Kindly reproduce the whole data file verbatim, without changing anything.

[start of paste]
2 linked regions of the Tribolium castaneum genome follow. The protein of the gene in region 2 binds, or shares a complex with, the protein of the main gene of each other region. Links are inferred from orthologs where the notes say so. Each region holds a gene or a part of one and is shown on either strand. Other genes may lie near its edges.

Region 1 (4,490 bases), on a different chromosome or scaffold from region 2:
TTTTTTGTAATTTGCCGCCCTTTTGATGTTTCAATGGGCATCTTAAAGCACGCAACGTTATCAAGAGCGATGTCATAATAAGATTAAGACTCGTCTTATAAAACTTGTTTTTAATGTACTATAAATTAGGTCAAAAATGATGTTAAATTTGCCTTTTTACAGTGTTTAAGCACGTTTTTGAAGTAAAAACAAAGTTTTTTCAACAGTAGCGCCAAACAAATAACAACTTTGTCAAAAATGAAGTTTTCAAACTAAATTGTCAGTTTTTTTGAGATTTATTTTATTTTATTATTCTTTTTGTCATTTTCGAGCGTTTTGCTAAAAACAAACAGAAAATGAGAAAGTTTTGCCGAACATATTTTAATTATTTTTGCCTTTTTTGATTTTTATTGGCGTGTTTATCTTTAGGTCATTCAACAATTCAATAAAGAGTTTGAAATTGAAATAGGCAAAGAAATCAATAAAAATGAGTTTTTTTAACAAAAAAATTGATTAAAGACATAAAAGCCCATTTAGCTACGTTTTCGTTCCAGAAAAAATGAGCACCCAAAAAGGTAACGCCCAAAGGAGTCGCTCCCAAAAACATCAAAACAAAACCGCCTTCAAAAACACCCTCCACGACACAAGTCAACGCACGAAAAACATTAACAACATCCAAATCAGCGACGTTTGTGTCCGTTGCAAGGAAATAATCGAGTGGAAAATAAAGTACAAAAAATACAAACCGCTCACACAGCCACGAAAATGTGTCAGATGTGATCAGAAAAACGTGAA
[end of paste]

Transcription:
2 linked regions of the Tribolium castaneum genome follow. The protein of the gene in region 2 binds, or shares a complex with, the protein of the main gene of each other region. Links are inferred from orthologs where the notes say so. Each region holds a gene or a part of one and is shown on either strand. Other genes may lie near its edges.

Region 1 (4,490 bases), on a different chromosome or scaffold from region 2:
TTTTTTGTAATTTGCCGCCCTTTTGATGTTTCAATGGGCATCTTAAAGCACGCAACGTTATCAAGAGCGATGTCATAATAAGATTAAGACTCGTCTTATAAAACTTGTTTTTAATGTACTATAAATTAGGTCAAAAATGATGTTAAATTTGCCTTTTTACAGTGTTTAAGCACGTTTTTGAAGTAAAAACAAAGTTTTTTCAACAGTAGCGCCAAACAAATAACAACTTTGTCAAAAATGAAGTTTTCAAACTAAATTGTCAGTTTTTTTGAGATTTATTTTATTTTATTATTCTTTTTGTCATTTTCGAGCGTTTTGCTAAAAACAAACAGAAAATGAGAAAGTTTTGCCGAACATATTTTAATTATTTTTGCCTTTTTTGATTTTTATTGGCGTGTTTATCTTTAGGTCATTCAACAATTCAATAAAGAGTTTGAAATTGAAATAGGCAAAGAAATCAATAAAAATGAGTTTTTTTAACAAAAAAATTGATTAAAGACATAAAAGCCCATTTAGCTACGTTTTCGTTCCAGAAAAAATGAGCACCCAAAAAGGTAACGCCCAAAGGAGTCGCTCCCAAAAACATCAAAACAAAACCGCCTTCAAAAACACCCTCCACGACACAAGTCAACGCACGAAAAACATTAACAACATCCAAATCAGCGACGTTTGTGTCCGTTGCAAGGAAATAATCGAGTGGAAAATAAAGTACAAAAAATACAAACCGCTCACACAGCCACGAAAATGTGTCAGATGTGATCAGAAAAACGTGAA